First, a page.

George Wrighster, one of Sylmar High’s best athletes, seems to have all but disappeared from the Spartans’ football offense.
The heavily recruited tight end got off to a fast start, catching 13 of Sylmar’s 22 completions in the first three games, but he had only eight receptions in seven Valley Pac-8 Conference games.
A closer look reveals two good reasons Wrighster, a 6-foot-4, 220-pound senior, has been idling.
Hampered by strained ligaments in his an ankle, Wrighster has barely practiced the last two weeks and he wasn’t needed much in one-sided victories over Reseda and Van Nuys.
In outscoring conference opponents, 292-43, Sylmar had most games in hand by halftime.
“Coach [Jeff Engilman] doesn’t like to run up the score,” Wrighster said. “We haven’t been passing too much.”
With the start of the City Section playoffs tonight, the Spartans aren’t likely to become a pass-oriented team. But they must get Wrighster the ball if they hope to win their third City title in seven years.
Fourth-seeded Sylmar (7-2-1) hosts two-time defending champion San Pedro (6-4) at 7 p.m., and Wrighster says he is ready.
“The foot is fine,” Wrighster said. “It feels much better than it did last week or the week before.”
Wrighster’s absence from the passing attack doesn’t mean he hasn’t been a force.
He has become a much better blocker than last year, helping running backs David Contreras and Corey Neal combine to rush for more than 2,000 yards.
And he remains a formidable defensive end, although his nine sacks pale in comparison to the 21 he recorded last season.
“He’s gotten much better against the run,” Engilman said. “He’s been slowed a little bit, but he’s still really important for us.”
Engilman knew he had a talented player when Wrighster transferred under open enrollment from Buckley after his sophomore year.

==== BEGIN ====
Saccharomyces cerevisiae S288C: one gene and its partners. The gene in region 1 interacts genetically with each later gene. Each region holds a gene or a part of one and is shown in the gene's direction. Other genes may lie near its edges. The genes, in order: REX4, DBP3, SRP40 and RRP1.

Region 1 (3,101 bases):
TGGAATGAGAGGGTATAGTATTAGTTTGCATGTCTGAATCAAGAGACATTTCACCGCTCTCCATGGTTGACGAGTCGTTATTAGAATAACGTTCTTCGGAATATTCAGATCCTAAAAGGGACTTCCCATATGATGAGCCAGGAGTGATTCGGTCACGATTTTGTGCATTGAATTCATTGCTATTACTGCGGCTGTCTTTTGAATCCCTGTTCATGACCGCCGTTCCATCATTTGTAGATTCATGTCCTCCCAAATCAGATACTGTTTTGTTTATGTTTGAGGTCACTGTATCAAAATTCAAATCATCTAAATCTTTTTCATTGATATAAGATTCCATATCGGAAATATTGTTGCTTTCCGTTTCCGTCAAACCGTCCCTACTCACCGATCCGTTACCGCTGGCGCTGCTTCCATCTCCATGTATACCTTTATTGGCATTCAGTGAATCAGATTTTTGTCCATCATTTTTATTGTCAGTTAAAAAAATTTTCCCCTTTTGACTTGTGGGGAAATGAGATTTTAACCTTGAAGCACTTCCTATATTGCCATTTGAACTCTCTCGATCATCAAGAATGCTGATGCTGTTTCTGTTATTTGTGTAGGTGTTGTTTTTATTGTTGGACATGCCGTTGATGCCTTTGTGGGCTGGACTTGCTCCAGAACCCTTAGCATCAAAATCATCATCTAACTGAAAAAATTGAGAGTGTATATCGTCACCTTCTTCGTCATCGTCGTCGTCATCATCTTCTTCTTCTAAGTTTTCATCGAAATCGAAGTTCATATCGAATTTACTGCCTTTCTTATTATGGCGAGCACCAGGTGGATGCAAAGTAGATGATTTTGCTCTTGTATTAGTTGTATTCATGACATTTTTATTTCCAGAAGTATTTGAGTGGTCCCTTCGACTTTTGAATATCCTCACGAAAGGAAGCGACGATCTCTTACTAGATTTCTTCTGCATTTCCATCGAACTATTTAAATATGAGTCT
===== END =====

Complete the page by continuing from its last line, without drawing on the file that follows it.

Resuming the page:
But Wrighster was jumping from one of the smallest schools in the region to one of the largest.
“Once he started playing [at Sylmar] his junior year, you could tell he was going to be a talent,” Engilman said. “It was probably a tougher transition for him socially to go from a private school to what’s basically an inner-city school. Football wasn’t a problem for him.”
The transition was seamless. In addition to his role as a pass rusher, Wrighster caught 13 passes in a run-oriented offense.
His decision to transfer was a timely one. Buckley dropped football before this season because of a low turnout of players.
A strong student, he scored more than 1,200 on the SAT in his second attempt.
“‘The private school background helps,” Wrighster said.
He also made the All-City team--only not in football.
Wrighster averaged 14.5 points and 9.8 rebounds to help the Spartans win the 3-A Division basketball title last season. He was particularly dominant in the playoffs, leading Sylmar in scoring in all four games, including a 53-48 victory over Birmingham in the final.
Wrighster dreams of playing football and basketball in college, and some schools reportedly have been receptive to him competing in both sports.
But it’s no secret there are more 6-4 tight ends and linebackers in Division I athletics than power forwards.
“I would think his future would be in football,” Engilman said. “I’ve never seen him play basketball, but once he gets in the weight room full time, he’s going to be a [heck] of a football player.”